Crazy-Smooth Crazy-Good Hummus ♥

Crazy-Smooth Crazy-Good Hummus ♥, simple hummus, perfected with three special techniques. Vegan and lower-fat.
graphic button small size size 10 An old-but-new quick appetizer, a homemade hummus that's perfect for a light holiday appetizer with a few veggies but also, of course, for year round. I use three special techniques that yield an extraordinary hummus – even without added oil. (Yes, you read that right, this hummus recipe has no oil!) Not just vegan, "Vegan Done Real". Weight Watchers Friendly. Naturally Gluten Free. graphic button small size size 10

I've made plattersful of hummus over the years, always with canned chickpeas. But once I discovered an easy cooking technique that tenderizes the chickpea skins, creating an ultra-smooth, ultra-rich (but lower-calorie) hummus, it became a kitchen staple. The fridge rarely is without a batch of hummus!

Jerusalem Chickpeas, dried chickpeas cooked especially for hummus.
Long runs in the food processor, one or two ingredients at a time.
Using water, not oil, to finish the hummus – and while we don't mind skipping all those calories, we do this for taste and texture, first. The taste of the chickpeas really comes through!

IDEAS FOR A MEZE PLATTER Even for just the two of us, some times for dinner I'll put out a big platter filled with small servings of simple Middle Eastern-style foods. It's called meze [pronounced MEZ-zay], the Arabic tradition of gathering small plates on a large communal platter. It's a convivial way to eat, a small bite here, a morsel of conversation there, a sip of wine along the way. For a party, a small meze of two or three small, light appetizers is a welcome way to help guests stave off hunger until dinner moves to the table. Here are some ideas, I didn't realize I already had so many in my recipe collection!

Red Pepper Hummus (pictured)
Olives from the olive bar (pictured) or Olivada, an olive paste
Roasted Roma Tomatoes or strips of roasted pepper
A few pickles or cucumber slices
Roasted Eggplant “Hummus" (Eggplant & Chickpea Dip & Spread) or Baba Ganoush, another eggplant spread
Toasted almonds
Fattoush (Traditional Middle Eastern Salad)
Fresh warm pita, cut in triangles
More Ideas for a Meze from The Kitchn


Hands-on time: 15 minutes
Time to table: 15 minutes
Makes about 1-2/3 cups

Plan ahead! This recipe calls for cooking dried chickpeas ahead of time in a special way that tenderizes chickpeas' tough outer skins, I call them Jerusalem Chickpeas, dried chickpeas cooked especially for hummus. For this recipe, you'll use the equivalent of a 16-ounce can of chickpeas, rinsed and drained, that's about 271 grams of cooked chickpeas.

1 small-ish clove garlic
scant 1/2 teaspoon kosher salt
271 grams cooked Jerusalem Chickpeas
1/4 cup (60g) tahini
1 tablespoon lemon juice
1-1/2 tablespoons ice water + more as needed
Toasted white and black sesame seeds, optional

In a food processor, first process just the garlic and salt together, mincing the garlic down to tiny-tiny bits; if needed, add just a few chickpeas to help grab onto the garlic. Add all the chickpeas and process until very, very smooth; take your time, really let the food processor work, you'll probably need to scrape the sides and the bottom two or three times. Add the tahini, again, really work it in, let the food processor really combine and smooth out these two ingredients.

Add the lemon juice and ice water, process until smooth. A teaspoon at a time, add more water until the hummus reaches the desired consistency.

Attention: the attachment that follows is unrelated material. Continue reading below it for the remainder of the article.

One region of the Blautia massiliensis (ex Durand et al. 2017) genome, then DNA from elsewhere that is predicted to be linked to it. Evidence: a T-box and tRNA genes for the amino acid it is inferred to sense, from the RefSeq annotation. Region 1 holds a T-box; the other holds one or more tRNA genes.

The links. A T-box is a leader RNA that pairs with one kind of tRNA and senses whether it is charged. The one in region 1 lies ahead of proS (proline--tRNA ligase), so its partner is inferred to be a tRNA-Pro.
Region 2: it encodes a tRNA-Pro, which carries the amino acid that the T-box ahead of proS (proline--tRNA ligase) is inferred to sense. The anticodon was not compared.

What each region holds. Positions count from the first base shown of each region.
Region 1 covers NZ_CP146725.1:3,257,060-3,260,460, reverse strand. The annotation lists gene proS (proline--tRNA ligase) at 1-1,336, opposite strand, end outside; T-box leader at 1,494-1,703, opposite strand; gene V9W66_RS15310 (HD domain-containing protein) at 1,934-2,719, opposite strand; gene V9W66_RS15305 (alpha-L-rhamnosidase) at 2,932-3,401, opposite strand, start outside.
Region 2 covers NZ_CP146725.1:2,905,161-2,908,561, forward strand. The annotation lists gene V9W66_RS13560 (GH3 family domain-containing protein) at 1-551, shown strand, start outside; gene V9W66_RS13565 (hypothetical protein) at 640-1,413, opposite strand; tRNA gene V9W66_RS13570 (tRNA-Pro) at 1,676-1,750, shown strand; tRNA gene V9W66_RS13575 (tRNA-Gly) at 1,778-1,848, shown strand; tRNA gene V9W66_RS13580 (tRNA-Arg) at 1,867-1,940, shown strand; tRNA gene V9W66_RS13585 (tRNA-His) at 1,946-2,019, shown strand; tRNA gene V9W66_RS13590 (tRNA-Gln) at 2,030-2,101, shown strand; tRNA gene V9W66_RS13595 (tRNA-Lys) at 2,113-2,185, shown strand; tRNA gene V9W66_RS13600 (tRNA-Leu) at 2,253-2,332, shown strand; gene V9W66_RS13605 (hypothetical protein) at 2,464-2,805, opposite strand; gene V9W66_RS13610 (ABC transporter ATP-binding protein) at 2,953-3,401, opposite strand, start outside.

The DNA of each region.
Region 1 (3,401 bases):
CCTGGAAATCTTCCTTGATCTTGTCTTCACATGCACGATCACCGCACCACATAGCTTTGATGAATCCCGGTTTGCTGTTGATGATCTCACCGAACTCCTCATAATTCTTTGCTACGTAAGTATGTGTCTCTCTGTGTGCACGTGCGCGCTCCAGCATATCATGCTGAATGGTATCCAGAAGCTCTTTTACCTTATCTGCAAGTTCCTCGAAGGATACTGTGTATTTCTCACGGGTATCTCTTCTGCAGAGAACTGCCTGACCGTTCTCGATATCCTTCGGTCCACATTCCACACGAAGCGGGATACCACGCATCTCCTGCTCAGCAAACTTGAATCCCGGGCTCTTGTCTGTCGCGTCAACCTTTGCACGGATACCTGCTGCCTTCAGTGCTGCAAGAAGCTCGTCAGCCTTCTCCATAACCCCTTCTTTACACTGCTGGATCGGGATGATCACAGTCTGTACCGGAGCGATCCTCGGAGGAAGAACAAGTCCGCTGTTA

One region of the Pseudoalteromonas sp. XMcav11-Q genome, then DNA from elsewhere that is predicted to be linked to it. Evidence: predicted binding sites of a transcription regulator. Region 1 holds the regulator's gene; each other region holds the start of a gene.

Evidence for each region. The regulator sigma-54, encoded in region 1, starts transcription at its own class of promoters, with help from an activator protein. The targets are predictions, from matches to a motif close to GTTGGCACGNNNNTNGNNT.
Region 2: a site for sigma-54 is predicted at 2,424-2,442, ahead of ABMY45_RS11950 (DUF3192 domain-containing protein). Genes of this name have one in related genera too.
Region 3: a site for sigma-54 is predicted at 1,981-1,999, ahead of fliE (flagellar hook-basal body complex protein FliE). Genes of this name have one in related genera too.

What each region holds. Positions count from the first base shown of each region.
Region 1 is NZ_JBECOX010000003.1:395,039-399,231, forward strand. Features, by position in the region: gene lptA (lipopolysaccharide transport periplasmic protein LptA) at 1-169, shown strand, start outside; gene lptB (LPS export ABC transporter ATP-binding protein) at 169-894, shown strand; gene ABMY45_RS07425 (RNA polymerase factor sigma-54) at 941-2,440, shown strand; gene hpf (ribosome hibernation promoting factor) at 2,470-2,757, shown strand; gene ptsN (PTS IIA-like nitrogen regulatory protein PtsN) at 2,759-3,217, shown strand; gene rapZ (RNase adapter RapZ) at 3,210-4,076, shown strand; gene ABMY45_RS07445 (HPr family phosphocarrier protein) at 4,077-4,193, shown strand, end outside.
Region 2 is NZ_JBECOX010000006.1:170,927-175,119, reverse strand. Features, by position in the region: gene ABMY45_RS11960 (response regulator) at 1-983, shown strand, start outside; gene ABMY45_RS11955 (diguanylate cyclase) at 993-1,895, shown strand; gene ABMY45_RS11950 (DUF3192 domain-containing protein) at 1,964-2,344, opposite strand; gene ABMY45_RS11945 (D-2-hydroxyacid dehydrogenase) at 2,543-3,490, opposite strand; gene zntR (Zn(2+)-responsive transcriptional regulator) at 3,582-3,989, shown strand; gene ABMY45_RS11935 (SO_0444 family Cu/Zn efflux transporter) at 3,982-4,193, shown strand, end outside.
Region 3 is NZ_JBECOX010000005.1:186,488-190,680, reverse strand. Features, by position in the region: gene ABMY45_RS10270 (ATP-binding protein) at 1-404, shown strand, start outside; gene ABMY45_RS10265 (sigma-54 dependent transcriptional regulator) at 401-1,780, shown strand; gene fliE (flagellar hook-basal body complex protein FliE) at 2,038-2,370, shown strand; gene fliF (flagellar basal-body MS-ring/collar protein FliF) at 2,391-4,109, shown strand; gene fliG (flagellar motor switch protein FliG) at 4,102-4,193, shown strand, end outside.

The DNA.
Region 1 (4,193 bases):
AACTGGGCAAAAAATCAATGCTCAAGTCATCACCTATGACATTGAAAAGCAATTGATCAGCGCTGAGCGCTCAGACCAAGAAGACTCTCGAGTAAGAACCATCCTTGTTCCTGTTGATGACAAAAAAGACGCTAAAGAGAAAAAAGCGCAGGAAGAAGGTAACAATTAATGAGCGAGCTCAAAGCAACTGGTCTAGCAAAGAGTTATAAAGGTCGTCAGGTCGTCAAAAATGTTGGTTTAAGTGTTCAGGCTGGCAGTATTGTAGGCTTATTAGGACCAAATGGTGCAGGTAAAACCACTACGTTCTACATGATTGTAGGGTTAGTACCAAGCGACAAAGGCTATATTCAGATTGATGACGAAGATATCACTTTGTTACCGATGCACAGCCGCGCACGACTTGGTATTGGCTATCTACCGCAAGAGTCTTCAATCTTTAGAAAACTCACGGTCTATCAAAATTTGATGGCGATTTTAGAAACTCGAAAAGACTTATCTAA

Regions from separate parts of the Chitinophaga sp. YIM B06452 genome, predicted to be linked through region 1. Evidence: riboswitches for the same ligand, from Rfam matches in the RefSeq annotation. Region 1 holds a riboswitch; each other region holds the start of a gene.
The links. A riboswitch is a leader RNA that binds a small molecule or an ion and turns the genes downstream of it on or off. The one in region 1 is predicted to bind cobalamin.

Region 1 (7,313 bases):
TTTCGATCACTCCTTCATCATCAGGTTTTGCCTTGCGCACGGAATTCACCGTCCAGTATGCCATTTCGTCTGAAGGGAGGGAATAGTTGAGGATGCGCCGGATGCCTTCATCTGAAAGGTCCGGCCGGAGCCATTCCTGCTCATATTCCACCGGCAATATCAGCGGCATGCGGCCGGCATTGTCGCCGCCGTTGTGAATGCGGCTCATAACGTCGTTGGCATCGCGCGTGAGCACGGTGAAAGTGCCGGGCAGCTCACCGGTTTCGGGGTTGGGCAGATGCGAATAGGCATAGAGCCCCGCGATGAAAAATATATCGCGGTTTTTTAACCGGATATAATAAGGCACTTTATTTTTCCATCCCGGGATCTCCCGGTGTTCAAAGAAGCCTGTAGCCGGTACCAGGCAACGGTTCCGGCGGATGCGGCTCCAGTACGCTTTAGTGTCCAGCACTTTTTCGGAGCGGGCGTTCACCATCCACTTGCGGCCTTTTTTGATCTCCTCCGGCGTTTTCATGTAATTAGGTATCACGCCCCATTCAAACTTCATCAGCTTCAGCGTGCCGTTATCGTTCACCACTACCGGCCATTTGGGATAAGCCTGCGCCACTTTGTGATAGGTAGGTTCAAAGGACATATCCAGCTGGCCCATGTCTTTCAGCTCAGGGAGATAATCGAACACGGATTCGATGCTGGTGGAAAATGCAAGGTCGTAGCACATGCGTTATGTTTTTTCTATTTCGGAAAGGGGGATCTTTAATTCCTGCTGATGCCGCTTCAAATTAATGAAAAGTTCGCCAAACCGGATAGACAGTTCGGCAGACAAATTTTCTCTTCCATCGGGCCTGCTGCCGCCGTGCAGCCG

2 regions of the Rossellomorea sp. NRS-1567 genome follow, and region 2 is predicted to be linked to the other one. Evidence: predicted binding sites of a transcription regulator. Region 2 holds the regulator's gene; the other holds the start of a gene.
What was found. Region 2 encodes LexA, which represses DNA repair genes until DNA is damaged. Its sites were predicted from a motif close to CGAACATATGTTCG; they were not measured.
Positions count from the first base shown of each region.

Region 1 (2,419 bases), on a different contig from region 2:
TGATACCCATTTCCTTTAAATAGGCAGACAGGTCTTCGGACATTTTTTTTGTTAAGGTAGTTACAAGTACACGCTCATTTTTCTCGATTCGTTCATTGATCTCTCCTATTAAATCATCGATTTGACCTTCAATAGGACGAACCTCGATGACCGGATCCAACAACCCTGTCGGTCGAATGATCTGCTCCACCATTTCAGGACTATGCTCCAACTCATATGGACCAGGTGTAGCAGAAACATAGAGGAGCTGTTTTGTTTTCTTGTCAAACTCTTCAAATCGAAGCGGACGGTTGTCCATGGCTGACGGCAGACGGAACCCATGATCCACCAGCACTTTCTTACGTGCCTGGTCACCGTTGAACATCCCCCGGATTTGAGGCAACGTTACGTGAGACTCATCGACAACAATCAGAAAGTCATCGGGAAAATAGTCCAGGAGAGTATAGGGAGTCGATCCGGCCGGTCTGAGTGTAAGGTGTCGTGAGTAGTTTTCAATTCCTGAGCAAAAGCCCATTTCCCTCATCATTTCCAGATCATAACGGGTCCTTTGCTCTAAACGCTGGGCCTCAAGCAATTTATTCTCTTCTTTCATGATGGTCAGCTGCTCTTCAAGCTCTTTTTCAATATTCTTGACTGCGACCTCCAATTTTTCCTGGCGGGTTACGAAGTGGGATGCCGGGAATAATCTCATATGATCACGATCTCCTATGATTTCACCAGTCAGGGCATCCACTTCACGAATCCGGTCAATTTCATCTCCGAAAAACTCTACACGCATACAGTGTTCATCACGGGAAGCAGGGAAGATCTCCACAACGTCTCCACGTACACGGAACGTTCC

Transfer to a refrigerator dish and refrigerate until ready to serve.

MAKE-AHEAD TIPS This will keep in the fridge for a week or so.

TAHINI I love the toasty taste of tahini! It's made from sesame seeds, once I even tried DIY Tahini, the flavor was great but my home-kitchen food processor just couldn't achieve the smoothness that's so appealing. Be sure to keep an open jar of tahini in the refrigerator, you'll want to use it within a couple of months of opening. Tahini does sometimes go rancid,give it a sniff before using it. Do know that tahini separates and once it does, you'll need to blend it back together before using it. The only way to re-combine the thick paste on the bottom and the oil on the top is to run it through a food processor. (If you're making hummus, do this first, then just carry on, no need to wash the food processor before making the hummus.) Afterwards, I transfer the tahini from its original tall jar that's so hard to stir in, even with a long spoon like an iced tea spoon, into a jar with a wider mouth. After that, there's usually no more need to go back to the food processor although a heavy stir may be needed.
MISS THE OLIVE OIL? I did too, once. So I spread the hummus in a small, flat serving dish and drizzled a little oil and a few chickpeas over top. Just a touch of oil mouthfeel and very pretty! You'll get the idea here, Pumpkin Hummus with Honey. But mostly, no, I don't even notice that my favorite hummus is made entirely without oil. There's plenty of richness in the tahini, really!

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Alanna Kellogg
Alanna Kellogg

A Veggie Venture is home of "veggie evangelist" Alanna Kellogg and the famous asparagus-to-zucchini Alphabet of Vegetables.


  1. Very delicious and easy to make recipe.
    Something new to make on this weekend.
    Thanks for sharing with us.

  2. I am definitely going to try adding water next time rather than more oil!


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Thank you for taking a moment to write! I read each and every comment, for each and every recipe, whether a current recipe or a long-ago favorite. If you have a specific question, it's nearly always answered quick-quick. ~ Alanna